Saturday, 27 August 2011

Maintaining Languages

Languages, like any other skill follow the principle of snooze you lose. If you don't use them, your ability to use the language deteriorates over time. I have noticed this, and have become aware of it, and really want to do something about it. For me, it's even worse - though not uncommon - that it's happened to my native language. Oh I can still speak, read and write Gujarati, but when I used to use it in daily life my knowledge of the language was advance. But now that my life is lived almost exclusively in English, with the exception of few conversations or letters exchanged with family members, it's very hard to stay in touch with the language.

And even with the languages one constantly uses, there is always more to learn. Therefore, I've decided to make maintaining my languages part of my regular life. Routines and schedules may sound boring to you spontaneous people, but they are the best things I've found for steady progress in anything, and to create and sustain habits. So routines and schedules is what I'm going to be aiming for.

First thing to decide is HOW to maintain the languages, and WHAT do I need to do for each one.

Increase Vocabulary. As I live and breathe English, and I read A LOT, and write in English, I don't need to do much active work with it. But increasing vocabulary ACTIVELY will be a good thing.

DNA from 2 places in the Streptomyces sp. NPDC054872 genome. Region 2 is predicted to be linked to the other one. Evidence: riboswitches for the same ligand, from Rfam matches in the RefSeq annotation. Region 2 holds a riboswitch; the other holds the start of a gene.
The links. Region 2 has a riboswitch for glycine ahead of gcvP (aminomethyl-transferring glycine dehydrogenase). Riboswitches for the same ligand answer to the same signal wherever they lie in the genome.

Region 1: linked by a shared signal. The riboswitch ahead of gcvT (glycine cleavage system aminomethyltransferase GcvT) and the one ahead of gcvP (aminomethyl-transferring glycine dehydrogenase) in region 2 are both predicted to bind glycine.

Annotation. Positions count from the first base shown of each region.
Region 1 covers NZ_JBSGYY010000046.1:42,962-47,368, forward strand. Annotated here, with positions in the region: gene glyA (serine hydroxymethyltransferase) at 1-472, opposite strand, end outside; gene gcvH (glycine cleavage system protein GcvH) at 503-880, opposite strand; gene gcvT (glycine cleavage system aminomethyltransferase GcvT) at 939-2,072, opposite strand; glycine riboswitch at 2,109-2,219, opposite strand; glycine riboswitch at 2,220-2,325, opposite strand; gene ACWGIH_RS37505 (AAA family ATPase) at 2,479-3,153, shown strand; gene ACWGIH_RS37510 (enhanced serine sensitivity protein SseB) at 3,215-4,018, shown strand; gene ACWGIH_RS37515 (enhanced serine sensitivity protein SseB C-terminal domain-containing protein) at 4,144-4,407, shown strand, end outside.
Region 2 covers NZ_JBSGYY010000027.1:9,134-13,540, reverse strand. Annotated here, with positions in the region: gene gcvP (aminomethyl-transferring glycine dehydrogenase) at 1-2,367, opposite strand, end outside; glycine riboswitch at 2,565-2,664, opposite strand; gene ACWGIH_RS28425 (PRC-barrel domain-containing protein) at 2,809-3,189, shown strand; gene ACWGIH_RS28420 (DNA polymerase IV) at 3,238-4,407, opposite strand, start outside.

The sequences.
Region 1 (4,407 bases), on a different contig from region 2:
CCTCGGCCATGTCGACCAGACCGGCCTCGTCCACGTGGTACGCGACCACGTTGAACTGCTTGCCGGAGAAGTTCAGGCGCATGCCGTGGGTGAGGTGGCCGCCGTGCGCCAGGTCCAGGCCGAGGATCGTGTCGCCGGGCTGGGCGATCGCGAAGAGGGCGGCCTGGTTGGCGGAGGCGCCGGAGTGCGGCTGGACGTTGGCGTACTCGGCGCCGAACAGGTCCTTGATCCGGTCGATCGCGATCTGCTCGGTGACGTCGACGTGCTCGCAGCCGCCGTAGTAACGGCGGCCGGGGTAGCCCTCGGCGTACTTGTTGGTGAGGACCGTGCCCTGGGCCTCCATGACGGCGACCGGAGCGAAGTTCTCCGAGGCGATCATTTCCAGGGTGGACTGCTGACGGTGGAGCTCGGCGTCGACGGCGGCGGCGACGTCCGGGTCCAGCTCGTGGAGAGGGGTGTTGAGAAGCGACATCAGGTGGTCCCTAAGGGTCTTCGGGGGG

Read. Write.

Read more Gujarati books. This is how I developed my skills in the first place, so it makes sense to maintain it. I've books in Gujarati, and it's not too difficult to buy more when I need them. Plus there are always online sources available.

My family and friends love my letters, so that's a good reason to keep writing. But what I want to do is make a conscious effort to write some of my journal entries in Gujarati. Currently, I end up writing occasional entry in another language, but majority of my journals are in English. Because I'm always thinking in English, so it's the speediest way to write my journals. I need to retrain my brain, because once upon a time I used to be able to write journals in Gujarati. Not only that, but I used to write poems and stories, and create instant poems in poem wars. So ability is there...but will need to work hard to regain it.

Read more - this never hurts.

Practice Writing. I haven't used much of Hindi script for a long time, so in this language, this is my biggest weakness. And again, as with Gujarati, I'm going to try and incorporate this into my journal writing.

As I learn more Spanish, I also intend to make this part of my journaling. And again read more books, and another thing to do is type or copy Spanish books. I find that helps a lot with a new language. Typing an actual book makes you aware of sentence structure, new words, and the flow of language. Whether or not I understand, it would give me a better feel for the language architecture.

So that's it for me. What about you? Do you try to maintain your language skills, even if it is your native language? 


  1. Amazing. So you know 4 languages and intend to write journals in all of them... Wish you all the best.

  2. WOW! You rock! I want to learn Spanish, I had a class in college, but didn't do well... I need to increase my English vocabulary for sure!

    Great blog, Dolly!!!

  3. Atit,

    Well, Spanish is a works-in-progress, but hopefully by end of the year I can say that I "know" it. Journaling is one of the best ways I have found to improve at anything.

  4. Erica,

    Thanks :-)I think in school/college, most of us don't really appreciate the importance of what we are learning so I'm sure you are not the only one. I wish I had taken more language classes, but never mind...carrying on now!

    Here is an interesting English word I learned the other day - Uxoricide